Many owners I interact with still run their business the same as the day they started. They are the first one there in the morning and the last one to leave. They know what is going on with every file. They are the only ones allowed to make decisions.
This level of dedication is admirable. Unfortunately while it can feel profitable and even feed our own ego, it often gets in the way of maximizing the value of your business. You want your business to run better today and be better positioned for tomorrow – even if you are not planning on selling any time soon.
In order to maximize the value of your business you have to view your business from the outside in. Or, as a good friend of mine once told me, work on your business not in your business.
Realize your company is an investment not a job
You may have started your business because you enjoyed a certain aspect of the industry. It is great to have passion for your trade. But the primary objective of any business it to earn a rate of return that adequately compensates all providers of capital commensurate to risk.
In other words the business needs to make enough money that an outside party would choose to give you money today in exchange for the right to future cash flows of the business. The best way to ensure that is to build a business that you would invest in today. If you would not invest in your own business do not expect any other party to do so either.
What do you do every day? What do you do that no one else can do? Write them down and teach someone else you trust to do them. Never be the only person that can do something at the business.
Do you lock up every night? Review every file? Manage every account? A buyer does not want to see that level of involvement in the business. Instead, they want to see systems in place that ensure the right things get done at the right time without the required involvement of an owner.
The less involved you are in day to day operations, the easier it is for a new owner to step in with minimal disruption. Even if you are not planning to sell any time soon this is good business planning. What happens to the business if you get run over by a Mack truck tomorrow?
Know your financials
A wise man once told me, “Tomorrow is today. So do today what you would rather put off until tomorrow.” For many, reviewing your financials falls into that category.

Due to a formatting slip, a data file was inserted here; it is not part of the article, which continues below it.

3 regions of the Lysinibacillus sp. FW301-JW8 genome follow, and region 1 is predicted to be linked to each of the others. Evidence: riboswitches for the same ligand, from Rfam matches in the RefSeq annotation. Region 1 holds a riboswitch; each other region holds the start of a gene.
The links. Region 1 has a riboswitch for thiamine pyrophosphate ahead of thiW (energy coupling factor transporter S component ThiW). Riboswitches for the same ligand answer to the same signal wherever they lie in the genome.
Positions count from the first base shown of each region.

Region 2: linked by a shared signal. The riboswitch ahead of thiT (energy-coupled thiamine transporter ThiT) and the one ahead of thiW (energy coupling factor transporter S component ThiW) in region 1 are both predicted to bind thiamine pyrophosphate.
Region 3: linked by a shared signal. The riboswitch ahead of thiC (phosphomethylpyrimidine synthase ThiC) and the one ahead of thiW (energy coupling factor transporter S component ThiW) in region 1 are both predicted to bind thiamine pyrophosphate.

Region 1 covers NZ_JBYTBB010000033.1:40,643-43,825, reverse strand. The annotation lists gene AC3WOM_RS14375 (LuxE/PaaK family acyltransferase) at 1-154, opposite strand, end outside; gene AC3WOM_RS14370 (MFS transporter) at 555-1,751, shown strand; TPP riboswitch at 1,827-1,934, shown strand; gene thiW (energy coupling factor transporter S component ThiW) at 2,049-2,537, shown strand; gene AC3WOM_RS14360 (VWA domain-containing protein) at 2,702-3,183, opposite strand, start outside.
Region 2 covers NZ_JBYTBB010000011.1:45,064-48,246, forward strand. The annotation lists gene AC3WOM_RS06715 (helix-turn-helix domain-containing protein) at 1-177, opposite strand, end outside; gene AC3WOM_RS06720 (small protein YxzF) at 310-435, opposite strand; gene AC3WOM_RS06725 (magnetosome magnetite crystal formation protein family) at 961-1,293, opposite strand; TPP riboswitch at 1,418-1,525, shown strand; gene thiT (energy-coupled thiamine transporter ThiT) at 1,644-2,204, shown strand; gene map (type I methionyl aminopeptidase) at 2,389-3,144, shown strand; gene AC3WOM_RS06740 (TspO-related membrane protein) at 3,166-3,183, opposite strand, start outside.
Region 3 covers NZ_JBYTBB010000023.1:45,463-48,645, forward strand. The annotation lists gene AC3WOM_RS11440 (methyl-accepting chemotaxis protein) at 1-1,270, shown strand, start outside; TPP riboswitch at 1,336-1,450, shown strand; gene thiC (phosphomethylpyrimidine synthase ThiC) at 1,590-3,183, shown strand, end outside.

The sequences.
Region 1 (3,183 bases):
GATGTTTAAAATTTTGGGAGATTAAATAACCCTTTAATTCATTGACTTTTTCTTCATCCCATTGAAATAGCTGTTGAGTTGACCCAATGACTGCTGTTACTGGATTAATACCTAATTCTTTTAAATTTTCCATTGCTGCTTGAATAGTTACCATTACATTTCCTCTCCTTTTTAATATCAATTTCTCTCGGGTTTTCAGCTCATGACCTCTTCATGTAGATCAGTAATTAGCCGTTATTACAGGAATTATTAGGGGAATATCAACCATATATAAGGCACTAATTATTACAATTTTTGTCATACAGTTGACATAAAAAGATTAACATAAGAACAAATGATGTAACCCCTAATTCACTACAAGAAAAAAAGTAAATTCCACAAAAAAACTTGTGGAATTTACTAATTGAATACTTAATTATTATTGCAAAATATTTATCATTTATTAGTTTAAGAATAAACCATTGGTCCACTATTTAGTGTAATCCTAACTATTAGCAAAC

But make no mistake a buyer will ruthlessly comb through your financials. But again, even if you are not planning to sell, knowing your financials allows you to better communicate business goals with employees or negotiate with vendors or banks.
A consistent financial review allows you to run a better business, PERIOD.
Get more customers
Would you buy $100,000 of stock in a company that sold to only two customers? Most people would not. But many businesses (not just collision repair) ask companies to spend much more than $100,000 to acquire a business that only sells to a small handful of customers.
Go out there and get more customers. Sign more deals. Find more referral sources. Minimize as much as possible the impact of any one customer on your business. Not only will you look more attractive to a buyer, you will also sleep better at night.
I know that in the collision industry this is often a difficult task. But if it was easy everyone would be doing it. The better able you are to demonstrate to a buyer that you have multiple sources of referrals the less risky your business will appear (and more valuable). Risk does not equal reward for the seller.
Regardless of whether you have no plans to sell your business or will jump at the first offer, take a critical look at your business. Recognize that your business is an investment, not a job. Get yourself out of the day to day operations. Know your financials and go get more customers. You will own a better business as a result and if you lost the spark for your business, you may even find it again underneath that stack of monthly financials!
As always, if you need help getting ready for a sale, or just want to talk strategy please reach out to me via the contact page.
Until next time.